I saw the birth of a brand new soul last year. His name is Brodie. He’s a Hampshire Doula baby through and through!
Mum, Ali is a Hampshire Doula and I was her birth Doula.
It’s a pretty huge honour to be asked to be anyone’s Doula. But when it’s for a Doula herself you literally BEAM sunshine and rainbows.
Doula and Mum Ali Russell-Webb can start the story from further back. She tells us about her first birth and why she wanted a doula with her during her second birth.
After my first birth, I was completely traumatised. Naive to the world of, anything to do with, healthcare, I had no real idea what was happening to me or what was about to happen. Everything had been quite stressful, I had undiagnosed antenatal depression and I was overdue. This led to me being coerced into an induction, with the only thing I was terrified of, being a c-section.
My induction failed (or as a VBAC midwife once told me- it didn’t fail because it put me into labour). Well after 24 hours of that induced labour, and pain, I ended with a c-section for, what we thought was a failure to progress. This, we later found out, at a VBAC session, was not the reason, but the baby had turned OP and couldn’t get out. I stayed in the hospital for 7 days, after the birth. During which time my baby was topped up with formula, I was made to feel like I couldn’t feed him and I was shouted at by a midwife. This all resulted in terrible PND, with which I was suicidal, and PTSD. It took me 10 months to go near the hospital again.
[Editor’s note: post-traumatic stress disorder is something that can happen after any traumatic event including a traumatic experience of birth. There is help and support available if you think you may be struggling with this the birth trauma association is one good place to start. If you’re local please contact us here and we can also help you find local support. If you’re planning a birth and looking to avoid this please consider attending your local Positive Birth Movement meet-ups and look into having doula support for your birth.]
Despite all this, I knew I didn’t want an only child. When I found out I was pregnant again, I was terrified. This pregnancy was awful- HG, for 4 months followed by nasty PGP. Between both babies, I had trained as a Doula, and studied, inside and out, maternity care. I knew I needed a Doula to support me this time, and wonderful Vikki Young agreed. Even though I am not easy to support, and probably even worse when pregnant. I spent my whole pregnancy beating myself up because I was a Doula, I know about birth, why was I so terrified? Also, I have never felt so lonely, as I did in the last weeks, probably another bout of, less severe, antenatal depression.
So now we come on to the birth story. Ali tells us how things got started.
I planned my HBAC, still terrified of the hospital and was fairly content with the plan. Due to my newly learned knowledge about my first son being OP [positioned back to back with mum in the uterus more details here] and PGP [pelvic girdle pain –more details here], I had chiropractic treatment all the way through my pregnancy. I did yoga, Spinning Babies and anything else to ensure good positioning.
After a second dose of evening of primrose oil, [this is a personal experience Hampshire Doulas recommends you research anything before deciding if it’s for you which applies to alternative therapies as well as suggested medical interventions] I woke up about 3.30am, the date after my EDD (estimated date of delivery – those are nonsense) with a lot of fluid, but mostly smelling of evening primrose oil. 😁 I thought it was my waters but tried to go back to sleep. After being kicked in the face, by a toddler, for the millionth time, I gave up. There were mild surges starting (remember I’d never gone into natural labour) and I was bloody determined they were going to develop because I was so over being pregnant! (I don’t do pregnancy or babies small)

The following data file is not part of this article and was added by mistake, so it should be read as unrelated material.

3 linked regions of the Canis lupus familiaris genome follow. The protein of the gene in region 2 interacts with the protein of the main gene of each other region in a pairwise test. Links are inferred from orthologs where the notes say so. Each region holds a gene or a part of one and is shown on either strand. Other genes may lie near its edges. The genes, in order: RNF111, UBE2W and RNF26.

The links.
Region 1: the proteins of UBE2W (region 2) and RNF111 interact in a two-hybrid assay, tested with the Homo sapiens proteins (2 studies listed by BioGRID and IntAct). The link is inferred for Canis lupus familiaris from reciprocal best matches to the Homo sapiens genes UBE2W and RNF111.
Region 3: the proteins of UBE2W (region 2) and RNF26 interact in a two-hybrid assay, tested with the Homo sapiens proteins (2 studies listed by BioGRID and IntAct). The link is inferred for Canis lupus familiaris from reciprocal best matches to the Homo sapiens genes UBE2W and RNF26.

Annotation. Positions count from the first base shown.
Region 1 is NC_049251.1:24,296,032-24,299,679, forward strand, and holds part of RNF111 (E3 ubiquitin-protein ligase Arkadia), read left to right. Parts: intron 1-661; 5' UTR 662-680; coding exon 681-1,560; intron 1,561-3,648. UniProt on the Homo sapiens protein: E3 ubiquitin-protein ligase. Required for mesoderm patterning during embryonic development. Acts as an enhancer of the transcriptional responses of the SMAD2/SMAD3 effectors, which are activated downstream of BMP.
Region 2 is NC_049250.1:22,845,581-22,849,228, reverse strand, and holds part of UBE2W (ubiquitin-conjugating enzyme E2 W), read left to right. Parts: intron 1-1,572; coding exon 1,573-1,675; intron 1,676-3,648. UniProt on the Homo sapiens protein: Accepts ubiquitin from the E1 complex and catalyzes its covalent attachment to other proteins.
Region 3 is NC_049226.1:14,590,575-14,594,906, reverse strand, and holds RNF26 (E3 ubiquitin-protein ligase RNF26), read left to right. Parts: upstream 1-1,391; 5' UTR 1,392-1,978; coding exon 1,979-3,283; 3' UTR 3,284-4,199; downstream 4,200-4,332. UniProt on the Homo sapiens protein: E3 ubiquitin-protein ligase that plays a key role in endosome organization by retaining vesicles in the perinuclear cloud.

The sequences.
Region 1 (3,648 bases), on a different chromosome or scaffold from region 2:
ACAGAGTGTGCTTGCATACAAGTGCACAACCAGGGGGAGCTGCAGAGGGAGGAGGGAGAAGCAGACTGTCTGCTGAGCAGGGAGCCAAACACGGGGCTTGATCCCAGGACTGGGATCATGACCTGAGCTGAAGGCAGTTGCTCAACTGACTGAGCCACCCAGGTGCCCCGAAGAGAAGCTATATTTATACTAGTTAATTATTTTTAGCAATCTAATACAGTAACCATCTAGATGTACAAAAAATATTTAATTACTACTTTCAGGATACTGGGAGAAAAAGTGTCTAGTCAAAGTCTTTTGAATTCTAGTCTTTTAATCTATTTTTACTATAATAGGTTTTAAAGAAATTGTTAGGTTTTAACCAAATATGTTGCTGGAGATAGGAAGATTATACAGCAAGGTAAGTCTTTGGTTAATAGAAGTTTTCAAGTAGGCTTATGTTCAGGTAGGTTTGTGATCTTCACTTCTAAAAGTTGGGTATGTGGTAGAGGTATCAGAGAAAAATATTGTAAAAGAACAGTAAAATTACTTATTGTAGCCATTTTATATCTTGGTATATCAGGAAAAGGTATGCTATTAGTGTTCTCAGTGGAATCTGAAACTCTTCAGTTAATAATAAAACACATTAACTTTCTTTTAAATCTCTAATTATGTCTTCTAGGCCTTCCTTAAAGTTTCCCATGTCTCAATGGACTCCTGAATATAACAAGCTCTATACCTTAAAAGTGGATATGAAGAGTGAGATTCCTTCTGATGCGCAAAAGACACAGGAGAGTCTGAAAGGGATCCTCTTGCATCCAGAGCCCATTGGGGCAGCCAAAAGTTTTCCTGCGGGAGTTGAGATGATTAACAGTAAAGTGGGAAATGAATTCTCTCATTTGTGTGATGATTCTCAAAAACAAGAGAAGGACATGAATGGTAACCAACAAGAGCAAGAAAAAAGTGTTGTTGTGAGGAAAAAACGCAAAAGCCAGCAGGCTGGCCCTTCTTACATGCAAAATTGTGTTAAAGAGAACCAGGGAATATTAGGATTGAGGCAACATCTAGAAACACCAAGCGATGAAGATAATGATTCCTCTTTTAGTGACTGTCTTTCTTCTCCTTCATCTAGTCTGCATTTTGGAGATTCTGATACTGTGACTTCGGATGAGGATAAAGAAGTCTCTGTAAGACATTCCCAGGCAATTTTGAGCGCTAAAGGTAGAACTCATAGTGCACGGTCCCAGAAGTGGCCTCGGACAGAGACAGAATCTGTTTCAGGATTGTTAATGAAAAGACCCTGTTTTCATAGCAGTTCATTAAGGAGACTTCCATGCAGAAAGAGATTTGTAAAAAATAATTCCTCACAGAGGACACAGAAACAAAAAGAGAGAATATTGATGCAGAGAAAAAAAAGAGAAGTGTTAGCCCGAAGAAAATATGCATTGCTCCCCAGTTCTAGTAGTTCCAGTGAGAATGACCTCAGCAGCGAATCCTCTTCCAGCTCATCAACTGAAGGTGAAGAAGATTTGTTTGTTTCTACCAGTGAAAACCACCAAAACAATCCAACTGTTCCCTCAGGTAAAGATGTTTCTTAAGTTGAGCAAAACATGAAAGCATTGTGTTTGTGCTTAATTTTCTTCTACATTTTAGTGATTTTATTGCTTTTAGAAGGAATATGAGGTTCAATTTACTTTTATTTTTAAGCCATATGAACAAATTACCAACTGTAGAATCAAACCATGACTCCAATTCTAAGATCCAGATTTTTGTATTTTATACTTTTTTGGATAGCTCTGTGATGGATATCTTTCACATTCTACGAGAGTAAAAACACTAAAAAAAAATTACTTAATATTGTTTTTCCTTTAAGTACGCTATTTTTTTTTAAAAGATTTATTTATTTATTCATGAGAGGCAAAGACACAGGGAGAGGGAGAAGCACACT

After labouring, well, staying active and being able to chat to Vikki, everything seemed all good. I got into the pool, which was blessed relief. Everything gets a little hazy, at this point, perhaps due to the amazing gas and air, perhaps I was in the zone.
One of the advantages of having a doula is they can fill in the gaps of your hazy memories of the day!
Ali laboured at home all day. Having one contraction every three minutes from about midday to the point Brodie was born at 21:20. Not just the little breathe through it contractions. But the ones that curl your toes and make you try and glue yourself to the floor. She had a bit of gas and air and a pool. I mean MAN ALIVE she was awesome.
That kid was quite happy where he was though. Unaffected by his mum’s heroic birthing efforts.
Intensity was really building and from the look of everything, Brodie was ready to come into the world. The room was peaceful and I was able to make it through the intensity of the contractions with Vikki keeping my eye contact and reminding me to breathe. Her calmness was invaluable.
After a while, and some gas runs later, things seemed not to be moving and I couldn’t feel his head. I am absolutely an advocate of physiological birth and less focus on interventions, but there is a reason we have medicine and are fortunate to be able to access expertise.
I had received no VEs but knew at this point, although it was uncomfortable out of the water, there was something not quite right. The midwife examined my cervix and found I was 3-4cm dilated, and after the work so far, I knew I needed some relief if I was going to be able to birth him. Vikki’s calm reassurance was amazing, as I had that nagging feeling of failure, but it went.
After hours at the same dilatation and no let up in those contractions, it was time to get some help. Drugs would be good right now.
Birth is unpredictable, but with good support and knowing the decision to change to plan B is yours, that unpredictability and positive birth are not mutually exclusive.
An ambulance came…